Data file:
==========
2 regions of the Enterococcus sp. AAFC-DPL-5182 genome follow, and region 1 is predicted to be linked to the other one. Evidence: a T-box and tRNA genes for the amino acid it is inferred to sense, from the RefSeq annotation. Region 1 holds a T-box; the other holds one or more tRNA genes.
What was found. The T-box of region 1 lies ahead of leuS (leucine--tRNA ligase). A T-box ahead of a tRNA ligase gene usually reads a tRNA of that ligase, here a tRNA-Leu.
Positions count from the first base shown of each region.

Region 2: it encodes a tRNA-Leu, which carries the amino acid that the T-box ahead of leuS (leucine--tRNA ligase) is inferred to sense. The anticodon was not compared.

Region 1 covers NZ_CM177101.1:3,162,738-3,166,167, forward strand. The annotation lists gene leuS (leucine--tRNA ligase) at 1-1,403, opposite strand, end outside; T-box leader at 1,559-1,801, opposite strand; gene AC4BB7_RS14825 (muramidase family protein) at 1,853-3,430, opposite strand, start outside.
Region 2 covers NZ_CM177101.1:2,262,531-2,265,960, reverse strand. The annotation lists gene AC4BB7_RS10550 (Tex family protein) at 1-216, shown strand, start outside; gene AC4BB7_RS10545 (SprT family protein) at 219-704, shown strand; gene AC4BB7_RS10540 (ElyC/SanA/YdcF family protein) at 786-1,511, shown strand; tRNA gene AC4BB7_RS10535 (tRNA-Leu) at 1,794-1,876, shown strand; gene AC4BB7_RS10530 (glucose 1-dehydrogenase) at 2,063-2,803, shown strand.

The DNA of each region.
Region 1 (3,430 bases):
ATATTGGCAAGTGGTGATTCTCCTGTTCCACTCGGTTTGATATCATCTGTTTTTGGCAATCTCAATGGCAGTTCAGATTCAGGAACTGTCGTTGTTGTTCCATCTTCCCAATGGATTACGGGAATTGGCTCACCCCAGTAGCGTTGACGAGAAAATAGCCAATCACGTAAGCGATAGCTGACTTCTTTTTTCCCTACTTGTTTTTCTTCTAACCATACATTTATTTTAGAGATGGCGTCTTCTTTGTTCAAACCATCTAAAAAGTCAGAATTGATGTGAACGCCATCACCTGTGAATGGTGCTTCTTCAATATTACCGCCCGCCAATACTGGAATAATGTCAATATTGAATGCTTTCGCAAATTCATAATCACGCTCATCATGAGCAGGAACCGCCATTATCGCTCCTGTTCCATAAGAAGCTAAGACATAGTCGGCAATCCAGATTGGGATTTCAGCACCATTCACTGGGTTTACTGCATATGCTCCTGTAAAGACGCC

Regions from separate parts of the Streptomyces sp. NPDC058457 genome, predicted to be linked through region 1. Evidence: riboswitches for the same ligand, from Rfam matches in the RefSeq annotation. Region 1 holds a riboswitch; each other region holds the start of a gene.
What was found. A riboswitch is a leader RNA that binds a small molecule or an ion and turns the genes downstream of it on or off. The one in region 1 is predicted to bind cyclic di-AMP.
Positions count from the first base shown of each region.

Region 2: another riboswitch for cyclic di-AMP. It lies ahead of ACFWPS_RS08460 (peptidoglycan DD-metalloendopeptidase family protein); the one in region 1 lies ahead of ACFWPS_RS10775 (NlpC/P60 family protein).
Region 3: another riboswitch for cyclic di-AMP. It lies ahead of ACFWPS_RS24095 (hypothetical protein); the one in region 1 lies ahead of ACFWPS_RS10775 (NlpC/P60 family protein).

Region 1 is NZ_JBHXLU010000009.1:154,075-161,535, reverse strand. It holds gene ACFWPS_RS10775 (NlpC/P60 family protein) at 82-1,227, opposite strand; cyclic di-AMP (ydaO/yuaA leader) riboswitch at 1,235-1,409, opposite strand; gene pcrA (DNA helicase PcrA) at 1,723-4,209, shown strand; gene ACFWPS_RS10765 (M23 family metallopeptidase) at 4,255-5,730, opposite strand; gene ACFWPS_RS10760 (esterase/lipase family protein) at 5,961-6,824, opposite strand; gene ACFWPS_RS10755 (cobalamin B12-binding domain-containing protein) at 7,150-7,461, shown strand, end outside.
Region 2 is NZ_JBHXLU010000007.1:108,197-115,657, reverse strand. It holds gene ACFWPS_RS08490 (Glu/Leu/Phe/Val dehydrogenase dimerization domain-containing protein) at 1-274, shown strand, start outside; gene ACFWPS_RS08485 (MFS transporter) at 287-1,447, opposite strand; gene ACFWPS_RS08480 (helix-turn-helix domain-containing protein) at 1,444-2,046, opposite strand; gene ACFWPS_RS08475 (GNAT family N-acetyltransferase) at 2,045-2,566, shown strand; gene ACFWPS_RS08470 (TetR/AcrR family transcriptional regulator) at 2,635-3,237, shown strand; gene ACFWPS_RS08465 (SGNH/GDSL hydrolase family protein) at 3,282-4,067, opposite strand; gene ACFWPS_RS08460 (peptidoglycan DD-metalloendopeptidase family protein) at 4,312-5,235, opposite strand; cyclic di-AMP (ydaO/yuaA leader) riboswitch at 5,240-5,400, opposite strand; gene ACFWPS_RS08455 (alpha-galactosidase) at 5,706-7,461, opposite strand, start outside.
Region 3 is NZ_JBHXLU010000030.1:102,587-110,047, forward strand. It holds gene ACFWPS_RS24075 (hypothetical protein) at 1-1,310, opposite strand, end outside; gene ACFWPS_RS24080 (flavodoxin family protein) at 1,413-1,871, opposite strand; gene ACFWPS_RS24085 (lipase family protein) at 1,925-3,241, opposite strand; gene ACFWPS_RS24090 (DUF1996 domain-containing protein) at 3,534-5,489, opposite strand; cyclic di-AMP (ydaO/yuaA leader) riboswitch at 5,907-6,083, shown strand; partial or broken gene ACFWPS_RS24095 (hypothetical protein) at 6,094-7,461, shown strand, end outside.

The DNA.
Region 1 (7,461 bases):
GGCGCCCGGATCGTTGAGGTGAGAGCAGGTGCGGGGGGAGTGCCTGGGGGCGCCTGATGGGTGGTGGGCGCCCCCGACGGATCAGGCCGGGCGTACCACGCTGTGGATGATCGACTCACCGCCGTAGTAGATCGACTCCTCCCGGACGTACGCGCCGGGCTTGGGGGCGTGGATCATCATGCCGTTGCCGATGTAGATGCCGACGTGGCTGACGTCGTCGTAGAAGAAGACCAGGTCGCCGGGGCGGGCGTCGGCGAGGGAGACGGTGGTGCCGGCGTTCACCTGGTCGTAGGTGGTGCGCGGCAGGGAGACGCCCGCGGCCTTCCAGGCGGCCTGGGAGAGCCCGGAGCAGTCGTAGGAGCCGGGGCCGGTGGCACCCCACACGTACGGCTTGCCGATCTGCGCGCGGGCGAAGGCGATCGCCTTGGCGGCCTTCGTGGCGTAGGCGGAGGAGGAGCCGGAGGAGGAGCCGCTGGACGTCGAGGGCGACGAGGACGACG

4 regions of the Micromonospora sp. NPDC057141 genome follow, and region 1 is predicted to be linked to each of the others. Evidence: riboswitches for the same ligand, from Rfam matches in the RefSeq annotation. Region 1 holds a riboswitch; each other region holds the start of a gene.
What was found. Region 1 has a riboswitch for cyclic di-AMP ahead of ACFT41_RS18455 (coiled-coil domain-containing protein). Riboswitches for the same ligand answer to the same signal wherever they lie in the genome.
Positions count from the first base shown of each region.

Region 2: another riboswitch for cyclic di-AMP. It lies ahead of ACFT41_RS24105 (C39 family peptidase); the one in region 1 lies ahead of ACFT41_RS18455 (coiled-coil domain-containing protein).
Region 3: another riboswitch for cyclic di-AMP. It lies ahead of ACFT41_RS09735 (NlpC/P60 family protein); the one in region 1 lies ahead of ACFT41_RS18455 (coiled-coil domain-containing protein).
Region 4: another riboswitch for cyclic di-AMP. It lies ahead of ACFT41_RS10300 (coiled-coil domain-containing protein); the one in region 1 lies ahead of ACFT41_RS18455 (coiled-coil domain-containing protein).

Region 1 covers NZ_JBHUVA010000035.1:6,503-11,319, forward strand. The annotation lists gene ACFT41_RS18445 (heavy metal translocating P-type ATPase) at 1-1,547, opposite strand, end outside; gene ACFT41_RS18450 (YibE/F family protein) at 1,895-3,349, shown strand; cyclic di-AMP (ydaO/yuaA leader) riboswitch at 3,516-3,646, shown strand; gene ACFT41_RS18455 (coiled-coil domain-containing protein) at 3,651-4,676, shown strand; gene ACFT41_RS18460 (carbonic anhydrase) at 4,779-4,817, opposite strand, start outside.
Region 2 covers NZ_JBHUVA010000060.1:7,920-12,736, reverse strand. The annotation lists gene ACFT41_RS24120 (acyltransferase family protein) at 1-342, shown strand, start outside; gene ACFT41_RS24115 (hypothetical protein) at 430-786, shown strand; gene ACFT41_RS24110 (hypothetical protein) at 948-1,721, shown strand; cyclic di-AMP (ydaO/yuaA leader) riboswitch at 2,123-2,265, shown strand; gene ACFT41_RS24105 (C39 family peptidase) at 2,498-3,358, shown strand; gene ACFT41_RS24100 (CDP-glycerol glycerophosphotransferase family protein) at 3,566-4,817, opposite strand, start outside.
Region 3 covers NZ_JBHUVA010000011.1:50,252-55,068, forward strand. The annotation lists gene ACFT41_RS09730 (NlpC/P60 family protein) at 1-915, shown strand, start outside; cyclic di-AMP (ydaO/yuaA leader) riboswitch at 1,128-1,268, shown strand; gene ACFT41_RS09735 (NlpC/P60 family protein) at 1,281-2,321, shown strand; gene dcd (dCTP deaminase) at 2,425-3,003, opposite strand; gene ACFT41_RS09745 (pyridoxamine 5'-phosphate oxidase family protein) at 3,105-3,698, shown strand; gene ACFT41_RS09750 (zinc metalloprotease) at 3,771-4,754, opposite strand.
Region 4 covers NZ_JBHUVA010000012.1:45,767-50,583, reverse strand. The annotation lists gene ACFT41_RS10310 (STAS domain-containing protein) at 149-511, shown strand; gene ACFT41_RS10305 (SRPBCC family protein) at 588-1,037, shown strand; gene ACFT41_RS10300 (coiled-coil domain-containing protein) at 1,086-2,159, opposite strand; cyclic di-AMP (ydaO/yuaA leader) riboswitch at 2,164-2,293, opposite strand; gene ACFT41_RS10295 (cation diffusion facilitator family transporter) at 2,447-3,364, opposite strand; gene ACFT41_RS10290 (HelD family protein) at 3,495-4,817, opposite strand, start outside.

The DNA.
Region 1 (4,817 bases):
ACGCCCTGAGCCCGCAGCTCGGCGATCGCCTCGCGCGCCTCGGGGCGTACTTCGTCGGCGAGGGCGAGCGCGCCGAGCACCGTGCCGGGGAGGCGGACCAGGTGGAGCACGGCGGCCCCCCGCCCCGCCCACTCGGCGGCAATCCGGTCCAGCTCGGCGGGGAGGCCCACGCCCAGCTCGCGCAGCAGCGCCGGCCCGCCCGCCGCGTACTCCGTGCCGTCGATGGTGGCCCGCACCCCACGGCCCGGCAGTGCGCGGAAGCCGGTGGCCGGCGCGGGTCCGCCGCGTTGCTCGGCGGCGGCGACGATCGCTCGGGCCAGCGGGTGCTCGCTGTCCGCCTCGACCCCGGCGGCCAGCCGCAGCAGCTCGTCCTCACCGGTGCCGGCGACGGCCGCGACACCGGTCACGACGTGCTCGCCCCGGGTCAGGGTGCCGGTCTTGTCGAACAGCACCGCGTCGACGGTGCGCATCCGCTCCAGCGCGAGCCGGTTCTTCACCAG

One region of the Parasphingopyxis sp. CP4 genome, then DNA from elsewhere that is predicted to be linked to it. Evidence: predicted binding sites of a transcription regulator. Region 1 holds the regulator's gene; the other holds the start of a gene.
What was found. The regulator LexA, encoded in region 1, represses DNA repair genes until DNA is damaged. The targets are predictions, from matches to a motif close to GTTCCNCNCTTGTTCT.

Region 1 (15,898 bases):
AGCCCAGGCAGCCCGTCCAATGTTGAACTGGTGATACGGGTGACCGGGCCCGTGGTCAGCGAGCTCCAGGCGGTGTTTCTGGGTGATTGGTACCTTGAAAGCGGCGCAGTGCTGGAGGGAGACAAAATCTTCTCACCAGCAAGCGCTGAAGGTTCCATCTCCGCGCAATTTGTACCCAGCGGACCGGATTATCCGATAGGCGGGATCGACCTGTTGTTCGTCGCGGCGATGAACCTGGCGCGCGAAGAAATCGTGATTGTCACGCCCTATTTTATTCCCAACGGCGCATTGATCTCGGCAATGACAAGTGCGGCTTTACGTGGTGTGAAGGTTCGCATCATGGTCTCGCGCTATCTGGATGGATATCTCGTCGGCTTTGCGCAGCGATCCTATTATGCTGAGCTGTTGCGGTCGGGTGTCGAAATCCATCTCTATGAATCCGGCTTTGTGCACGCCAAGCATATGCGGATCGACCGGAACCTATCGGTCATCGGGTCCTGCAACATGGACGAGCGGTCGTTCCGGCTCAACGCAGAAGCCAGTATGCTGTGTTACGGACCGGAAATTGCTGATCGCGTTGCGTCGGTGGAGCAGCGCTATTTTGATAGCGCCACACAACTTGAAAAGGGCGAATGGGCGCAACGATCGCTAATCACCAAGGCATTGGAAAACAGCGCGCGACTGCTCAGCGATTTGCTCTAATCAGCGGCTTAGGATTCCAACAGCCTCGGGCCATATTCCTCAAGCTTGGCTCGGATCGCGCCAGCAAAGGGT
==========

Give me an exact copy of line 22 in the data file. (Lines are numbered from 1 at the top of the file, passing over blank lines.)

What was found. Region 1 has a riboswitch for cyclic di-AMP ahead of ACFT41_RS18455 (coiled-coil domain-containing protein). Riboswitches for the same ligand answer to the same signal wherever they lie in the genome.